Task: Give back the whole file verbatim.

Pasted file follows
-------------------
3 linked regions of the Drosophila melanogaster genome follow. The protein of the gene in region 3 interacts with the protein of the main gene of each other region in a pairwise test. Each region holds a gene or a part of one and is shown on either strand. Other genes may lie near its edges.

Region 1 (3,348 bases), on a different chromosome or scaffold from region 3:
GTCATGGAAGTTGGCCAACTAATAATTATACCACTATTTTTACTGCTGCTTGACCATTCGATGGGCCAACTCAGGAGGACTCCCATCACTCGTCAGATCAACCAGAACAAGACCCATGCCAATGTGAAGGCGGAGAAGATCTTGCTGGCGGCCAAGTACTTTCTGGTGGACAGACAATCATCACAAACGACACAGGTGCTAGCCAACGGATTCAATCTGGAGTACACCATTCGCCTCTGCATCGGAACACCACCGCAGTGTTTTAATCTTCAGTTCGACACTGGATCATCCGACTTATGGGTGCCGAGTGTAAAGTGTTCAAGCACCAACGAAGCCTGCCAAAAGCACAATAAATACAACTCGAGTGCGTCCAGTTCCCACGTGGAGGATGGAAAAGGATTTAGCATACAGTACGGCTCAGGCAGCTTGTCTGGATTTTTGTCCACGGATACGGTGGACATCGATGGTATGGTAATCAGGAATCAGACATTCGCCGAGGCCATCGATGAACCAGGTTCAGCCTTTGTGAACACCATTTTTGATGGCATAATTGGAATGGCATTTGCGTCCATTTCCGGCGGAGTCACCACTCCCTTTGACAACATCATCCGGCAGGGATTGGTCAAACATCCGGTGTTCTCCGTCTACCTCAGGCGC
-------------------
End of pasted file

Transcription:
3 linked regions of the Drosophila melanogaster genome follow. The protein of the gene in region 3 interacts with the protein of the main gene of each other region in a pairwise test. Each region holds a gene or a part of one and is shown on either strand. Other genes may lie near its edges.

Region 1 (3,348 bases), on a different chromosome or scaffold from region 3:
GTCATGGAAGTTGGCCAACTAATAATTATACCACTATTTTTACTGCTGCTTGACCATTCGATGGGCCAACTCAGGAGGACTCCCATCACTCGTCAGATCAACCAGAACAAGACCCATGCCAATGTGAAGGCGGAGAAGATCTTGCTGGCGGCCAAGTACTTTCTGGTGGACAGACAATCATCACAAACGACACAGGTGCTAGCCAACGGATTCAATCTGGAGTACACCATTCGCCTCTGCATCGGAACACCACCGCAGTGTTTTAATCTTCAGTTCGACACTGGATCATCCGACTTATGGGTGCCGAGTGTAAAGTGTTCAAGCACCAACGAAGCCTGCCAAAAGCACAATAAATACAACTCGAGTGCGTCCAGTTCCCACGTGGAGGATGGAAAAGGATTTAGCATACAGTACGGCTCAGGCAGCTTGTCTGGATTTTTGTCCACGGATACGGTGGACATCGATGGTATGGTAATCAGGAATCAGACATTCGCCGAGGCCATCGATGAACCAGGTTCAGCCTTTGTGAACACCATTTTTGATGGCATAATTGGAATGGCATTTGCGTCCATTTCCGGCGGAGTCACCACTCCCTTTGACAACATCATCCGGCAGGGATTGGTCAAACATCCGGTGTTCTCCGTCTACCTCAGGCGC